Permitted development rights: class 67 changes
- Part of
- Building, planning and design
A summary of changes to Class 67 Permitted development rights for electronic communications code operators.
Class 67 Permitted development rights for electronic communications code operators.
1. Stakeholders should study closely the new version of Class 67 contained in the Town and Country Planning (General Permitted Development) (Scotland) Amendment Order 2017 (Scottish Statutory Instrument 2017/189). A new version of Annex G to Circular 2/2015, Consolidated Circular on Non-Domestic Permitted Development Rights, will be issued shortly, setting out what the new version of Class 67 does.
2. The amendment Order has been laid before Parliament and is due to come into effect on 31 July 2017. This note highlights what will change from that date. In particular, new ground based masts up to 25 metres in height and which are outside designated 1 areas will be subject to permitted development (PD) rights subject to a new form of prior approval procedure (see below).
Changes in relation to Designated Areas
a) Category A listed buildings and scheduled monuments, which have their own consent regimes, are to be removed from the list of designated areas in which Class 67 PD rights are more restricted. However, the settings of such buildings and monuments are to remain as areas where additional restrictions on PD rights apply (as the consent regimes for these buildings and monuments do not extend to their settings). [Class 67(2)]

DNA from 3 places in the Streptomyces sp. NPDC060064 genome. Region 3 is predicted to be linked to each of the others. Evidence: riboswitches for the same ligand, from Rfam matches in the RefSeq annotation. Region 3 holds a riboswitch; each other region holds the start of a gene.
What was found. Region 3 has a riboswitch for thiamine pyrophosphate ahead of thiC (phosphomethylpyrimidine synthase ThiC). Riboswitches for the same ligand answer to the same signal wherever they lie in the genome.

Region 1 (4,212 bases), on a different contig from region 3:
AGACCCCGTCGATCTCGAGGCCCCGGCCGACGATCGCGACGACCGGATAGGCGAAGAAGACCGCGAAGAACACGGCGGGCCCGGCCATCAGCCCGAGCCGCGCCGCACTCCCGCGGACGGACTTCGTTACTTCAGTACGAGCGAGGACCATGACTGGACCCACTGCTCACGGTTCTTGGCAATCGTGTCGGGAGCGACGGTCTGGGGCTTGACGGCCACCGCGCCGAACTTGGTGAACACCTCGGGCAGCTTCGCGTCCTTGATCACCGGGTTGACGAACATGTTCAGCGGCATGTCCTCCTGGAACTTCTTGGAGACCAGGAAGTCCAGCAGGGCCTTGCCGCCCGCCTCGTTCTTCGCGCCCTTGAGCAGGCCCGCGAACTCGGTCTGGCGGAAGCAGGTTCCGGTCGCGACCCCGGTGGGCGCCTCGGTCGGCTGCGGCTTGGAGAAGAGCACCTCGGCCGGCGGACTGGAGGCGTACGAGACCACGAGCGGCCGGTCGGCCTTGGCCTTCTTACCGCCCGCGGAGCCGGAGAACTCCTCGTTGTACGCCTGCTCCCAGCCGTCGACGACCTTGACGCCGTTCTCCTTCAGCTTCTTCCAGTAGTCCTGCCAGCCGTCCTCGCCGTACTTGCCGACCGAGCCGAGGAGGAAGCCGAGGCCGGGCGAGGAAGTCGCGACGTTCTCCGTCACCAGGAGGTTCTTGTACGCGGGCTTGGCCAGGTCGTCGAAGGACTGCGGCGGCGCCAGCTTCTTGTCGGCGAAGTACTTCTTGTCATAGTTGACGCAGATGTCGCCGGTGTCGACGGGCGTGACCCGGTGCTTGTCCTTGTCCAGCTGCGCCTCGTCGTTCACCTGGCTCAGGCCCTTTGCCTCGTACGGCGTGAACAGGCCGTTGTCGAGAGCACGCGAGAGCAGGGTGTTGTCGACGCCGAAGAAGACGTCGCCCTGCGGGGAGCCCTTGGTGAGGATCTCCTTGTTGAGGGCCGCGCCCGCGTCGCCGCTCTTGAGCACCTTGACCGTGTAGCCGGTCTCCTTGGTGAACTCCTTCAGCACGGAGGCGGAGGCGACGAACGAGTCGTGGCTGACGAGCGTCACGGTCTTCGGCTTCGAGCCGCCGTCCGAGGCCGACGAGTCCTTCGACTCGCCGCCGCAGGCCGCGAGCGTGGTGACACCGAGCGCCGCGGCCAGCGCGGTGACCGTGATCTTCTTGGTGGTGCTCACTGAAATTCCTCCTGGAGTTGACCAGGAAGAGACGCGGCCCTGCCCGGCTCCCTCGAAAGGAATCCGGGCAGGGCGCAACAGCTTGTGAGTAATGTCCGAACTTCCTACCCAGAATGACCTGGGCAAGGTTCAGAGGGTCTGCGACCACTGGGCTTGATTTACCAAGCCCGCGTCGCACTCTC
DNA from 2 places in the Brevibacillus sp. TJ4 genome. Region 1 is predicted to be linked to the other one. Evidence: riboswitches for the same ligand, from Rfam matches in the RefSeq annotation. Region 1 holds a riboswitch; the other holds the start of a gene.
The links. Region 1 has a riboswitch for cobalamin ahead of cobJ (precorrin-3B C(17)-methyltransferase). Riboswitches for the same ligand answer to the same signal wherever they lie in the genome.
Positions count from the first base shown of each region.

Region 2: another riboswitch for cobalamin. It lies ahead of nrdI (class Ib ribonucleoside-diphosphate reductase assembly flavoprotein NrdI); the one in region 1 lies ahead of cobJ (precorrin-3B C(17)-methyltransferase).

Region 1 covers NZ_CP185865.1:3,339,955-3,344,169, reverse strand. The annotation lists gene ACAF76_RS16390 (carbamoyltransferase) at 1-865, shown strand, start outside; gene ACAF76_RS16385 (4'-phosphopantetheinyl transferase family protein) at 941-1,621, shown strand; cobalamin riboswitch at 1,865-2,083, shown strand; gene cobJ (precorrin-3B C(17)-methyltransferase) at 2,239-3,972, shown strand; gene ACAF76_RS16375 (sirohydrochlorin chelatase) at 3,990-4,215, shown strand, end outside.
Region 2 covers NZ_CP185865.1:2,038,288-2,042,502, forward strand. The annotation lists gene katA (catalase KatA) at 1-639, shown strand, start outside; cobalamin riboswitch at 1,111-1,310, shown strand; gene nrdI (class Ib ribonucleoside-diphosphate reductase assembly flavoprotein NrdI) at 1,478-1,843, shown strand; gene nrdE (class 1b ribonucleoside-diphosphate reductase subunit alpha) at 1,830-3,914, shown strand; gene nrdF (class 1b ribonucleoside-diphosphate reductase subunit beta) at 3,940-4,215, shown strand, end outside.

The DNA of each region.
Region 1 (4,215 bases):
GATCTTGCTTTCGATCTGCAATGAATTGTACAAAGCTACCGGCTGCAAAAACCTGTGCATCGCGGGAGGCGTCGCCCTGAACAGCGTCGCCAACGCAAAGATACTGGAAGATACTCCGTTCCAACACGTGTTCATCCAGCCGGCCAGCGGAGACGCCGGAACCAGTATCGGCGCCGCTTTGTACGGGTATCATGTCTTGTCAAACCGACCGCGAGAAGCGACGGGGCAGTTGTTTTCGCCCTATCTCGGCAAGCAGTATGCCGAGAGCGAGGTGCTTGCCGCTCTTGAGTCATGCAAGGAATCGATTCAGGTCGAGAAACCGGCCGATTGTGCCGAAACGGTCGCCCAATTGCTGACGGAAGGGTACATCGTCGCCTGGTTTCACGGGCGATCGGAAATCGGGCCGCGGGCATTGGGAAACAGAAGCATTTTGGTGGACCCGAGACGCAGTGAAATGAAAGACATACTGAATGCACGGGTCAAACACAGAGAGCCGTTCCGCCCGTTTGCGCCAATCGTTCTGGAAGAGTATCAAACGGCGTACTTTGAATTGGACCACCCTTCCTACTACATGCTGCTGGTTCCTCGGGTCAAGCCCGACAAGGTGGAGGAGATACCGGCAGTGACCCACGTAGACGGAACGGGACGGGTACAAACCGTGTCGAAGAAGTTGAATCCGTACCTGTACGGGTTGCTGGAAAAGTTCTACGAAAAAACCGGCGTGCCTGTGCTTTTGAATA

b) World Heritage Sites (WHS) are to be added to the list of designated areas in which additional restrictions apply to PD rights. Much of the area covered by a WHS designation is likely to be subject already to other designations in which such restrictions apply. [Class 67(2)]
c) PD rights for 'small cell systems' on buildings and other structures - this relates to 'small antennas' and any ancillary apparatus on buildings and other structures. This will not apply in conservation areas (or in relation to dwellinghouses and their curtilages generally). In conservation areas existing PD rights are retained for 'small antennas' on dwellinghouses and in their curtilages and on other buildings. [Class 67(2)(a) to (c) and (13)]
d) PD rights for a 'link antenna', i.e. a satellite antenna, ancillary apparatus and supporting structure up to 4 metres in height alongside an existing ground based mast. This will apply provided the latter has a compound established around it by a grant of planning permission, or, in future, by prior approval, and the link antenna is within that compound. Although a pole supporting an antenna would normally be a new ground based mast by definition, we have exempted this 'link antenna' from requirements for prior approval where it is installed in relation to an existing ground based mast (so where the 'link antenna' is included as part of a new ground based mast development it should be included with all the other elements for the new ground based mast in the application for a determination on the need for prior approval). [Class 67(2)(f) and (23)(a)]